Message & Media: 12 Copy Improvements
8. Make your copy look inviting to read. This isn't a design issue; it's about stringing words together so they get read. Studies show that shorter words, sentences and paragraphs increase readability. While study recommendations vary, here's what I've adopted as my own set of guidelines for readability: 75 percent to 80 percent of words should be five characters or less—which means that most are one syllable. Sentences should rarely be longer than 1.5 lines long. Scanners look for end punctuation as rest stops for the eye. Paragraphs should be six lines or less. And, yes, I am a writer who uses sentence fragments and one-sentence paragraphs to start and stop reader momentum. Don't tell my high school English teacher.
9. Stop scanners in their tracks. Place your most important benefit or your call to action in a hot spot. Hot spots are where the scanner's eye goes first, so don't waste them. They provide a golden opportunity to transform a scanner into a reader who then becomes a responder. Hot spots include the subject line in an email, the first sentence of a letter, a headline, a subhead, a photo caption and a P.S. in a letter.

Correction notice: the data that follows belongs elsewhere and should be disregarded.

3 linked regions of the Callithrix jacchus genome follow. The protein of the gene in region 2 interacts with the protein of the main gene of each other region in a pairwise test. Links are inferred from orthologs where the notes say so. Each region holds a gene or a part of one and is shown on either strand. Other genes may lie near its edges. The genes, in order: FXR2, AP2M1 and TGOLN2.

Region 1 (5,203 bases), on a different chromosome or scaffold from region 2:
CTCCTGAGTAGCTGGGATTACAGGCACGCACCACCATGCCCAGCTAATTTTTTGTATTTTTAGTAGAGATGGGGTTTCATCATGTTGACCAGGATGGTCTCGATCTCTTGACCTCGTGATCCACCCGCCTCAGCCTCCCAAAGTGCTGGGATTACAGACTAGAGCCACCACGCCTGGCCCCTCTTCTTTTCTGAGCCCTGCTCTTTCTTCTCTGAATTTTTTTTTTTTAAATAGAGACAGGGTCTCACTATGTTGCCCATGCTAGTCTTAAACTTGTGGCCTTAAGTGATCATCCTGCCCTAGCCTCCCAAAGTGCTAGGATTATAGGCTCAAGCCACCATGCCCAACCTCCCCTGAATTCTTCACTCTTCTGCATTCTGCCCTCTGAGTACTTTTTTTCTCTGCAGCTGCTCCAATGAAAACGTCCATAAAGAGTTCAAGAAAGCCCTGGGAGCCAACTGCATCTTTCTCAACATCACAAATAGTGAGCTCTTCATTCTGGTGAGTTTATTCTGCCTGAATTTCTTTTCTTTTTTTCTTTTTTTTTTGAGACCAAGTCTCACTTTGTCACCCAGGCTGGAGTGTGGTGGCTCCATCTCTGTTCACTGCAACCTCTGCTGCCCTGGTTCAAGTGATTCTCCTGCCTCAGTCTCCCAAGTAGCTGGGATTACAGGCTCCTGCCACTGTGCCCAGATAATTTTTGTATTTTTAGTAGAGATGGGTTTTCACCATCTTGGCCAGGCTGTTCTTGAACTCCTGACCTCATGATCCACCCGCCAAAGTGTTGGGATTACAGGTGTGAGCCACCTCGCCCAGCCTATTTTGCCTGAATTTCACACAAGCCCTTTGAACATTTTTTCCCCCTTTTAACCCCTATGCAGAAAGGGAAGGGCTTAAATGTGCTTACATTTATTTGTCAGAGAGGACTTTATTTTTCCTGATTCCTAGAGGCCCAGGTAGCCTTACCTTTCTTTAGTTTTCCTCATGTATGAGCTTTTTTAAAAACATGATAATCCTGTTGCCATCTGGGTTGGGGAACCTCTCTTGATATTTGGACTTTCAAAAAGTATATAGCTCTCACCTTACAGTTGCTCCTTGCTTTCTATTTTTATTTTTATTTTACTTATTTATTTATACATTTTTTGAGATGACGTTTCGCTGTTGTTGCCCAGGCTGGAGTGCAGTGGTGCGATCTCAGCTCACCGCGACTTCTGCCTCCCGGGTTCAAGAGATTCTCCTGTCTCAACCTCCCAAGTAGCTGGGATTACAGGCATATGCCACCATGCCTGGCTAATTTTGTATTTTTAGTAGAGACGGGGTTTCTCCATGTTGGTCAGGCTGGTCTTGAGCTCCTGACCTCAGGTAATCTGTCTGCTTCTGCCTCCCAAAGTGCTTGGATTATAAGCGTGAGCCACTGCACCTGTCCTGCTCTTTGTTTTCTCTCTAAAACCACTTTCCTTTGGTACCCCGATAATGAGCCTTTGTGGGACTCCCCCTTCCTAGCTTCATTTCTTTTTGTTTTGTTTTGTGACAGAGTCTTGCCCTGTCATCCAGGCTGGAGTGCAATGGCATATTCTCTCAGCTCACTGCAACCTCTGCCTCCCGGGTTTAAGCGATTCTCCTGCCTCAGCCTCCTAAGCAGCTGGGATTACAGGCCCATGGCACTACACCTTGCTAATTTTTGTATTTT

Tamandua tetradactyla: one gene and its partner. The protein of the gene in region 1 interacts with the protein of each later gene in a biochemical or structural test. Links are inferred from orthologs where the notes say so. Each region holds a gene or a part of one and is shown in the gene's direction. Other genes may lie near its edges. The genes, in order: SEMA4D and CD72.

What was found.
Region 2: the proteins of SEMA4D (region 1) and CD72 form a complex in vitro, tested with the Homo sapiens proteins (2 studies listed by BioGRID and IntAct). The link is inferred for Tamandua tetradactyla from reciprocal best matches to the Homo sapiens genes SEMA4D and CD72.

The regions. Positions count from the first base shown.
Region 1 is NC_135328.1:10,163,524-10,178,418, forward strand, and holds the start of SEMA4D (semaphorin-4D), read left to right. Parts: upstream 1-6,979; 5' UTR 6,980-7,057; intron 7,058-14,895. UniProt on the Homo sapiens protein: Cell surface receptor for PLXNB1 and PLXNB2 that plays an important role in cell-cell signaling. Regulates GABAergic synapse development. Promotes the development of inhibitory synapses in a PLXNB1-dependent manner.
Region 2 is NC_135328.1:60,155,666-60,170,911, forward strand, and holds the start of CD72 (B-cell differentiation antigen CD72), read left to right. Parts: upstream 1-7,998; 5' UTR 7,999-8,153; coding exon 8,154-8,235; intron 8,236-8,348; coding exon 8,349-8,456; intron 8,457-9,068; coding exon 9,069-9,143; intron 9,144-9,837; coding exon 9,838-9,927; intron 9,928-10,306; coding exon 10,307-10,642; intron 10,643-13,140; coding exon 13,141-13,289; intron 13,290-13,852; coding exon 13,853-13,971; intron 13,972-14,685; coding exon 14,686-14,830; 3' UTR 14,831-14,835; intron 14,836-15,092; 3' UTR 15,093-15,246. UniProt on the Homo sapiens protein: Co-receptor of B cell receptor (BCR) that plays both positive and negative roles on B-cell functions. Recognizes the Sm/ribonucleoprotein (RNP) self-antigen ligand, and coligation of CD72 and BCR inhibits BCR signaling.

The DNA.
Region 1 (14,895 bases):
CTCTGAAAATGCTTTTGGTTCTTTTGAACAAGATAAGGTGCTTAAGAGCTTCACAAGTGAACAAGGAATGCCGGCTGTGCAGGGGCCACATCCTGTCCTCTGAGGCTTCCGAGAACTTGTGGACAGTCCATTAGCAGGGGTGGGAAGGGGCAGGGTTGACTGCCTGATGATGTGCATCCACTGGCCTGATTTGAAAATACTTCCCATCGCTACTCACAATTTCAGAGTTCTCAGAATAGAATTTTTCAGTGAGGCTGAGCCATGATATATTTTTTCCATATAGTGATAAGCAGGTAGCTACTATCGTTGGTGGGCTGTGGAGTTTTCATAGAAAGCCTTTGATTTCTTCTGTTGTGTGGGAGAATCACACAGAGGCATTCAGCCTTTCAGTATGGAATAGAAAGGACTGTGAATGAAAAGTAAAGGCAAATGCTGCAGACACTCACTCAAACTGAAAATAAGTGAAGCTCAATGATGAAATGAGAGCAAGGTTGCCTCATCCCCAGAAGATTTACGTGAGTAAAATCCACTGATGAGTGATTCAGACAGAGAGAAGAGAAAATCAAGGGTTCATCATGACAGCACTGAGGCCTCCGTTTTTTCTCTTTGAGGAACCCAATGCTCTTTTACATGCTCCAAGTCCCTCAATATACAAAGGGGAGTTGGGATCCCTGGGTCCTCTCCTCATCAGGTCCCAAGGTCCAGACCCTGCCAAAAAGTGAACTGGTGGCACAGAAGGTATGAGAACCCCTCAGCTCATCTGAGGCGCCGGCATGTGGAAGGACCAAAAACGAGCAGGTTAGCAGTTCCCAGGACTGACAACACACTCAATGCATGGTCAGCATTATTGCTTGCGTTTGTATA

10. Make "YOU" your hero. Writers new to direct response often focus on we-the-company rather than you-the-customer. Here's a simple test. Tally how many times you use the word "you" vs. "I" or "we" in whatever you've just written. In customer-centric copy you'll find the word "you" about twice as often as "I" or "we." It's a simple fix to reorient a sentence such as, "We are the industry leader in office automation" to "Now you can recover 2-3 hours a day using proven office automation practices from an industry leader."